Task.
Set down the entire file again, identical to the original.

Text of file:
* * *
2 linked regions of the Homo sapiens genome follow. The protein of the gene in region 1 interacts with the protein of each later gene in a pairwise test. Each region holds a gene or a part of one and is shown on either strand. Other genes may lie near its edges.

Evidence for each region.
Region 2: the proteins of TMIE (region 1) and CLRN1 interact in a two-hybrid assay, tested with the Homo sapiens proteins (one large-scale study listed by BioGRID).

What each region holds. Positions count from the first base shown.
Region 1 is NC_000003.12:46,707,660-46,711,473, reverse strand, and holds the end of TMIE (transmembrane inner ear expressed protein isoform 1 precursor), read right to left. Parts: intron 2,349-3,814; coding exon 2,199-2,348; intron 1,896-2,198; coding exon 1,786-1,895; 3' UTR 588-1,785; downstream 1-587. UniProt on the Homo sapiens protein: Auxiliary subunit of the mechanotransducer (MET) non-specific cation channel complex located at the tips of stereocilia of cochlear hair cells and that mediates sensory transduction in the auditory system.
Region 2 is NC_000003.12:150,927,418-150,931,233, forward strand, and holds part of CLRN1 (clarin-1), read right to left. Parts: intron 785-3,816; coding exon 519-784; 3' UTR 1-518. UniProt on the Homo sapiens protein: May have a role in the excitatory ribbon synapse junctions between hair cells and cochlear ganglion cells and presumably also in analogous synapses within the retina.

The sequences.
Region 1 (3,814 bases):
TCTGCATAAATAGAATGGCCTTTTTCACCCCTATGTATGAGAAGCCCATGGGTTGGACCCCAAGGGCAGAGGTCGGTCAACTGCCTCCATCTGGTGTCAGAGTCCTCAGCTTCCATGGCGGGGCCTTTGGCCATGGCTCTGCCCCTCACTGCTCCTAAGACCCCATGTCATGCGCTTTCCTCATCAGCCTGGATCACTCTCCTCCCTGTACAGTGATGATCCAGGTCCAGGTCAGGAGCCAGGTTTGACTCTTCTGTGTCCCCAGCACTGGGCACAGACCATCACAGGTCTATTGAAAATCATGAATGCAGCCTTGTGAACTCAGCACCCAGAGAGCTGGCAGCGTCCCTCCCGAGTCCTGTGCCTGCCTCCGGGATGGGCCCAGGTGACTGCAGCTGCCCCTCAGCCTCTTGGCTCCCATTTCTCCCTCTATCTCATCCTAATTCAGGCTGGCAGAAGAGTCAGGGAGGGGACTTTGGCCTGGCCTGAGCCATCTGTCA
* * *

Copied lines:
2 linked regions of the Homo sapiens genome follow. The protein of the gene in region 1 interacts with the protein of each later gene in a pairwise test. Each region holds a gene or a part of one and is shown on either strand. Other genes may lie near its edges.

Evidence for each region.
Region 2: the proteins of TMIE (region 1) and CLRN1 interact in a two-hybrid assay, tested with the Homo sapiens proteins (one large-scale study listed by BioGRID).

What each region holds. Positions count from the first base shown.
Region 1 is NC_000003.12:46,707,660-46,711,473, reverse strand, and holds the end of TMIE (transmembrane inner ear expressed protein isoform 1 precursor), read right to left. Parts: intron 2,349-3,814; coding exon 2,199-2,348; intron 1,896-2,198; coding exon 1,786-1,895; 3' UTR 588-1,785; downstream 1-587. UniProt on the Homo sapiens protein: Auxiliary subunit of the mechanotransducer (MET) non-specific cation channel complex located at the tips of stereocilia of cochlear hair cells and that mediates sensory transduction in the auditory system.
Region 2 is NC_000003.12:150,927,418-150,931,233, forward strand, and holds part of CLRN1 (clarin-1), read right to left. Parts: intron 785-3,816; coding exon 519-784; 3' UTR 1-518. UniProt on the Homo sapiens protein: May have a role in the excitatory ribbon synapse junctions between hair cells and cochlear ganglion cells and presumably also in analogous synapses within the retina.

The sequences.
Region 1 (3,814 bases):
TCTGCATAAATAGAATGGCCTTTTTCACCCCTATGTATGAGAAGCCCATGGGTTGGACCCCAAGGGCAGAGGTCGGTCAACTGCCTCCATCTGGTGTCAGAGTCCTCAGCTTCCATGGCGGGGCCTTTGGCCATGGCTCTGCCCCTCACTGCTCCTAAGACCCCATGTCATGCGCTTTCCTCATCAGCCTGGATCACTCTCCTCCCTGTACAGTGATGATCCAGGTCCAGGTCAGGAGCCAGGTTTGACTCTTCTGTGTCCCCAGCACTGGGCACAGACCATCACAGGTCTATTGAAAATCATGAATGCAGCCTTGTGAACTCAGCACCCAGAGAGCTGGCAGCGTCCCTCCCGAGTCCTGTGCCTGCCTCCGGGATGGGCCCAGGTGACTGCAGCTGCCCCTCAGCCTCTTGGCTCCCATTTCTCCCTCTATCTCATCCTAATTCAGGCTGGCAGAAGAGTCAGGGAGGGGACTTTGGCCTGGCCTGAGCCATCTGTCA